"For years, professional baseball was the prime sport occupying the national interest of devoted fans. The New York Giants ruled the scene. But when the Giants baseball team moved to California, a great opportunity presented itself. Pro football, a less popular sport at the time, squeezed into the vacant spot and eased its way into the hearts of the television-viewing audience. The Greatest Game Ever Played spins a touching story of a father's unwillingness to accept the sport of football replacing his beloved baseball team, and his son's desire to continue sharing his time and fascination of this sport with his dad. This touching, heartwarming story marks the first ever NFL championship game between the Baltimore Colts and the New York Giants football teams played on December 28, 1958, resulting in sudden-death overtime. It is still referred to as the greatest game ever played. But what's more important is that it also weaves the touching story of a son's reluctance to give up his time with his father and his father's rediscovery of the joys of sharing this sport with his son. The marvelous illustrations are a study in expressions and mannerisms right down to the steam coming from breaths in the cold air. A great book for fathers to share with their kids." Children's Literature

"Gr 1-5-This picture book recounts the exciting 1958 NFL championship game as viewed by a young fan and his father. It's been a tough year. Their beloved New York Giants baseball team moved to San Francisco. Pop lost his job; though he's found another, he's working long hours, and Sam misses the time they used to spend together. Even Sam has lost his job selling newspapers, but, as a parting bonus, his boss gives him tickets to the big game between the New York Giants and the Baltimore Colts. Pop declares that he's not interested in football, but as they watch the action on the field, the two are drawn into the thrilling contest. Even as they root for the home team, they can't help admiring the gritty courage of the rival quarterback, Johnny Unitas, who leads the Colts' come-from-behind victory. Pullen's oil paintings capture the tumultuous action and the fans' enthusiastic response. The comically exaggerated facial expressions balance the story's nostalgic mood. An author's note adds facts and helps sort out the game's significance. This is an engaging tale, well told, and a warm portrayal of the bond between sports-loving fathers and sons." School Library Journal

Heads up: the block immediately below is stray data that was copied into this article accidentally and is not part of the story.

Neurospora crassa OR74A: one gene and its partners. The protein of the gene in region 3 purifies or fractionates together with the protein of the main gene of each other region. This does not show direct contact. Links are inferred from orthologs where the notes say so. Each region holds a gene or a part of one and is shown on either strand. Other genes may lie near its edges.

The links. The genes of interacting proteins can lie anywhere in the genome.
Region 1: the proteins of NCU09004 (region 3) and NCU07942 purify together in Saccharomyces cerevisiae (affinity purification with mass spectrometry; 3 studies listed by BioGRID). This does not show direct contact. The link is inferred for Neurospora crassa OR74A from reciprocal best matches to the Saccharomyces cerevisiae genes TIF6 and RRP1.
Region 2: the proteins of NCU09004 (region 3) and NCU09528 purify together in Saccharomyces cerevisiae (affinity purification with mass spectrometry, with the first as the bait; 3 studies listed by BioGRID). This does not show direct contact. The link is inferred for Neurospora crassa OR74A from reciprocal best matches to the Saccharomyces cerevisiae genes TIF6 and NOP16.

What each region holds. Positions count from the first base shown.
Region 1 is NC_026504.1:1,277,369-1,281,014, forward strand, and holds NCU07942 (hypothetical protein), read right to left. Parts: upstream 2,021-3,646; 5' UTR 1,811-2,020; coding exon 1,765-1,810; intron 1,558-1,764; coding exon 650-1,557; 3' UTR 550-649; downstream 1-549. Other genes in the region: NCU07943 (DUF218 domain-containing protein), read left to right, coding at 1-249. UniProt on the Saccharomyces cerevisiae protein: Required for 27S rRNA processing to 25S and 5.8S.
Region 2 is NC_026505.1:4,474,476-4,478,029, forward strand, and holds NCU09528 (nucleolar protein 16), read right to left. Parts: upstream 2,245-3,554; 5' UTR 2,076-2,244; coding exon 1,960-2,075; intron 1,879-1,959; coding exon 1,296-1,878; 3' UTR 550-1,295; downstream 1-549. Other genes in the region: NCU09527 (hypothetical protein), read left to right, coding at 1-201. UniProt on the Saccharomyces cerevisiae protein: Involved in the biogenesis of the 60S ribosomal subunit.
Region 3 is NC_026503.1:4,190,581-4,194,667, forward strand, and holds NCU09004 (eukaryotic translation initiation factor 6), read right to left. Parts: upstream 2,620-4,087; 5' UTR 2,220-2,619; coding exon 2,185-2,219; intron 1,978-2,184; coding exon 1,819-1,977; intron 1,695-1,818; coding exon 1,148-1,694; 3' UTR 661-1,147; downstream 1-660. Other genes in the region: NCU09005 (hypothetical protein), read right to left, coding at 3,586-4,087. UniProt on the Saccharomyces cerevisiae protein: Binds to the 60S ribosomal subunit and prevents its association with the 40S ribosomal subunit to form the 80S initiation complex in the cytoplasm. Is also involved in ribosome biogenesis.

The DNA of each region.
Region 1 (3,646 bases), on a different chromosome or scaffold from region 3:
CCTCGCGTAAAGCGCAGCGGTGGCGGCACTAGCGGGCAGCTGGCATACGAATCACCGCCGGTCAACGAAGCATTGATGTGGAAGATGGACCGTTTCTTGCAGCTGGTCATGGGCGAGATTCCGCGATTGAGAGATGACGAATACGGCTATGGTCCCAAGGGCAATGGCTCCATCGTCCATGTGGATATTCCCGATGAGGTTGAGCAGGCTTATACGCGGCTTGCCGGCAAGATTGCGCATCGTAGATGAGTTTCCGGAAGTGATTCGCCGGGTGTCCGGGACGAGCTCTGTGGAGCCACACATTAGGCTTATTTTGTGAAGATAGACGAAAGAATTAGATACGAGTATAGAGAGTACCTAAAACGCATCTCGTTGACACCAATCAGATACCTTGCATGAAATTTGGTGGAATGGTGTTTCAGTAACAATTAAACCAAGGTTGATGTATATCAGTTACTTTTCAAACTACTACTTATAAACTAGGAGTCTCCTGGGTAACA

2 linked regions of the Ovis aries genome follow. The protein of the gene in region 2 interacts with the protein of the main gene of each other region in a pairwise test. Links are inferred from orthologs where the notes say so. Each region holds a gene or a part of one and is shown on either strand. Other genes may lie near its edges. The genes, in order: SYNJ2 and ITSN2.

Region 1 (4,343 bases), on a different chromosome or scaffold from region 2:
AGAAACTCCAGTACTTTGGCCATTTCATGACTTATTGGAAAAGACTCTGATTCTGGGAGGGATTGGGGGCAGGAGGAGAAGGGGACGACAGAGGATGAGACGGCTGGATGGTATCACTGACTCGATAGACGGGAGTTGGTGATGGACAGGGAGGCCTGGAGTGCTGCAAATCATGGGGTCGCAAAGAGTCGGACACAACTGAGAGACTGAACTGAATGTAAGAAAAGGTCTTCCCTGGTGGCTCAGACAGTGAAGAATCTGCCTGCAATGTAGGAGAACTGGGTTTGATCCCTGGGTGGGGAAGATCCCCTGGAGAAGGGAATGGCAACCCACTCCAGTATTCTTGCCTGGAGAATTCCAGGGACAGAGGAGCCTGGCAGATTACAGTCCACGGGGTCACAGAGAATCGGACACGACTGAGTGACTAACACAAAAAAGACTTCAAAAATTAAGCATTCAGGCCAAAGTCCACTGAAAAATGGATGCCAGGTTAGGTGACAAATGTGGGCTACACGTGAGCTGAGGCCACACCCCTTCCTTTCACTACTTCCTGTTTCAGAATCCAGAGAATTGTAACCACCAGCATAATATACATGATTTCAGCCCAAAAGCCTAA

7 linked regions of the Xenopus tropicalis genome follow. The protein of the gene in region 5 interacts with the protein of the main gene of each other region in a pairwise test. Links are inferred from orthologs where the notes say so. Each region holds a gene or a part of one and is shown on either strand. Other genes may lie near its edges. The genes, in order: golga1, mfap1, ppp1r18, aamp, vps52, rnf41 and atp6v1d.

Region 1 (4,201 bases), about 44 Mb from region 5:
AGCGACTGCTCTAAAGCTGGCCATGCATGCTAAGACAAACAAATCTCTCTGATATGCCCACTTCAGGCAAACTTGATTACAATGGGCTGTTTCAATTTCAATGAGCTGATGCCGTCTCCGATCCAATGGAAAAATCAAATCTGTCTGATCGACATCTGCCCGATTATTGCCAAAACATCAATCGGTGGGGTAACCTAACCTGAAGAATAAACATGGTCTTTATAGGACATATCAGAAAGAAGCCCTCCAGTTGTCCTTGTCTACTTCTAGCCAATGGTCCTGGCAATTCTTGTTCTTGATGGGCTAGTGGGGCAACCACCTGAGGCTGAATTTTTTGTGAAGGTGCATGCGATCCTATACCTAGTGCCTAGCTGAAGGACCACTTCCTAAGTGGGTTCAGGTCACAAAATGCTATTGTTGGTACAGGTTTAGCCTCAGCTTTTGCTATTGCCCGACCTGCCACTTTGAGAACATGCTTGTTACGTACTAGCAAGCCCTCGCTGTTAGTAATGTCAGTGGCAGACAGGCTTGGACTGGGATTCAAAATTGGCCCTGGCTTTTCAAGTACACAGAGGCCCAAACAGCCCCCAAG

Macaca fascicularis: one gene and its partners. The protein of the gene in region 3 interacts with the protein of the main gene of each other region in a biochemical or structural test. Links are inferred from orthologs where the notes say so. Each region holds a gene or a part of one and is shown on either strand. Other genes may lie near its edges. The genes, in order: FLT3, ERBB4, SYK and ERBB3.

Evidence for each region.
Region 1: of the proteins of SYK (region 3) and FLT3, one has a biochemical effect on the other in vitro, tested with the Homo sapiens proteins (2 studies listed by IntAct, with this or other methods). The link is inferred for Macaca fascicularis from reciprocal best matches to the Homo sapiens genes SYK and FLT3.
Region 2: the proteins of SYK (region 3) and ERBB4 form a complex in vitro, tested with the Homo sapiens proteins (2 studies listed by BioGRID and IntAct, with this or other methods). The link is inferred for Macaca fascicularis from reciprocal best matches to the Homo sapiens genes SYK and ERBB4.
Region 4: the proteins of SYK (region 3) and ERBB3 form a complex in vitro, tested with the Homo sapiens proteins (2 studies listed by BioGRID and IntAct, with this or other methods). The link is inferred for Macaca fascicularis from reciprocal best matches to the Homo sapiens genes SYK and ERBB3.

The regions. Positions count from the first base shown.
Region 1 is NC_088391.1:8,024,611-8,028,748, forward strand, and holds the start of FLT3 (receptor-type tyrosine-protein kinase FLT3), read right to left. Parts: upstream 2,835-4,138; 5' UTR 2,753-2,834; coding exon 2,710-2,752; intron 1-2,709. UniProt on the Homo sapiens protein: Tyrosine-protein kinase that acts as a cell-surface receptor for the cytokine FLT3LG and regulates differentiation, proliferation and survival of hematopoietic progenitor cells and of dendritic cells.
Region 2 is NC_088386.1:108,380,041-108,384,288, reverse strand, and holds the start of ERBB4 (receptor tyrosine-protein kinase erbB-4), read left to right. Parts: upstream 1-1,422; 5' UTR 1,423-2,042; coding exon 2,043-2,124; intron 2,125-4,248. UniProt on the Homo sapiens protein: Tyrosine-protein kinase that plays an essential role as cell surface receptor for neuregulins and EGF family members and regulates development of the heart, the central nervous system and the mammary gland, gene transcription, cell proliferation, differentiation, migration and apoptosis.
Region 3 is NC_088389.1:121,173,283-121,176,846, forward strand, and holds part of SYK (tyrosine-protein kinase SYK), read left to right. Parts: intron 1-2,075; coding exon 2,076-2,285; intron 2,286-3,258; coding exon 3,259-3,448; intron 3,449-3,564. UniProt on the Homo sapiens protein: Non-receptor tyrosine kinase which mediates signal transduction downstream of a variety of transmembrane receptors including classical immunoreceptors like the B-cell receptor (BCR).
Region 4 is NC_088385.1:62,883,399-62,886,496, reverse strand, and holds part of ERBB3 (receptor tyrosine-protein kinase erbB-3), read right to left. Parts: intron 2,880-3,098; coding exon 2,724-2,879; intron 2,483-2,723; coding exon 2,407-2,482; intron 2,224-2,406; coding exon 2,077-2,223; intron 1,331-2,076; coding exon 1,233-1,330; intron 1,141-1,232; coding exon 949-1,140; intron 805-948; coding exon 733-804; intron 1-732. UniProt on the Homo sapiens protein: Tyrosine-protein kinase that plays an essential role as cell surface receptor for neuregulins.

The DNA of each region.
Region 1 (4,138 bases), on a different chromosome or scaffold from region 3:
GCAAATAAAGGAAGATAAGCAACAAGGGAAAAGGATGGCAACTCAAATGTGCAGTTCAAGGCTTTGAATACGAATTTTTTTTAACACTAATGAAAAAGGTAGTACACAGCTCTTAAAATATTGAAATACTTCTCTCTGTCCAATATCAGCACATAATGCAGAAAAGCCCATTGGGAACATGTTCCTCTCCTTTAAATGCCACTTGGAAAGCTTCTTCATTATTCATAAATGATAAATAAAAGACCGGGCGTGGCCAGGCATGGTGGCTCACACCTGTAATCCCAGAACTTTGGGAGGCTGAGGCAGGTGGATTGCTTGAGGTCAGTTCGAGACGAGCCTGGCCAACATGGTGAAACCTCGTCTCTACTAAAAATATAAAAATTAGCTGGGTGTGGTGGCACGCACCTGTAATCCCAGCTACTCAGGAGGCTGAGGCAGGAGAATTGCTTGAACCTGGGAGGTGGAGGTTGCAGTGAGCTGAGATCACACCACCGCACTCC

"A lad and his pop find a way to renew their sports bonding after their favorite baseball team moves away in this engagingly illustrated tribute to a legendary football game. Sam's disappointment when his father's new job prevents them from going to Giants games together is redoubled by the team's move from New York to Los Angeles. Reluctantly, he starts to follow his town's other Giants, the football team, and when he scores a pair of free tickets to its 1958 championship game with Johnny Unitas's mighty Colts, he drags his stubborn father along. Bildner delivers a sketchy but dramatic account of the now-famous contest, but what comes through most clearly is Sam's delight as his dad's enthusiasm rekindles-a delight enhanced by the wonderfully expressive faces in Pullen's meticulous caricatures. Readers will enjoy the period detail, the recognizable-but-even-larger-than-life football heroes on the field and the reminder that shared pleasures are best." Kirkus Reviews